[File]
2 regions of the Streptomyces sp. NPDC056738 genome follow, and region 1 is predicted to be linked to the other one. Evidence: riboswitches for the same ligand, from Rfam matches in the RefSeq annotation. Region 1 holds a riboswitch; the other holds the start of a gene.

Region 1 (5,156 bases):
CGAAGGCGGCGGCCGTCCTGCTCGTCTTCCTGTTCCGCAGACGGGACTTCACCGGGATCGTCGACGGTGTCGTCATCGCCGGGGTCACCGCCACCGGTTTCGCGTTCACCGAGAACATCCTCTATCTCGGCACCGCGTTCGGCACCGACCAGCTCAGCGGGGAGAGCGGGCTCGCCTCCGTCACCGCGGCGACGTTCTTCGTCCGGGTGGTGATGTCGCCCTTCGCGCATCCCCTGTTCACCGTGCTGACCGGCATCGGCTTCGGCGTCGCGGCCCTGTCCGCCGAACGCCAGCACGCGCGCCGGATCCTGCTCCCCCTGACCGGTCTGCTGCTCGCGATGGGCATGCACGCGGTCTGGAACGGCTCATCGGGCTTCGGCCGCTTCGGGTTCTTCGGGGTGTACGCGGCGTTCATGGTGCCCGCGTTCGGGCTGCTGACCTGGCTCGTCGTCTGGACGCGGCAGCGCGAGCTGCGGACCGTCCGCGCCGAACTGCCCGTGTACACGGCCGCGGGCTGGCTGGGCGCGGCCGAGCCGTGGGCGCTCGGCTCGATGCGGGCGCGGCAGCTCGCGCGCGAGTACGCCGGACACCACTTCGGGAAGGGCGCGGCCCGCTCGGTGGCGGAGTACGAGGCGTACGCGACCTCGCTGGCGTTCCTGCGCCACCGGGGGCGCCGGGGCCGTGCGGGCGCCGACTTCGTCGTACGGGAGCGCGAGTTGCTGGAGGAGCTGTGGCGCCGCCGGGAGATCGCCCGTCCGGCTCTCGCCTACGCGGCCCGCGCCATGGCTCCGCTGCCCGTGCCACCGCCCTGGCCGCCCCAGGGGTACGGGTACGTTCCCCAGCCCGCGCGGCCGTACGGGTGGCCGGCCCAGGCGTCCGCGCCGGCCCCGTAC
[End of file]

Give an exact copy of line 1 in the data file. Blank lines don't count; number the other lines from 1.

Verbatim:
2 regions of the Streptomyces sp. NPDC056738 genome follow, and region 1 is predicted to be linked to the other one. Evidence: riboswitches for the same ligand, from Rfam matches in the RefSeq annotation. Region 1 holds a riboswitch; the other holds the start of a gene.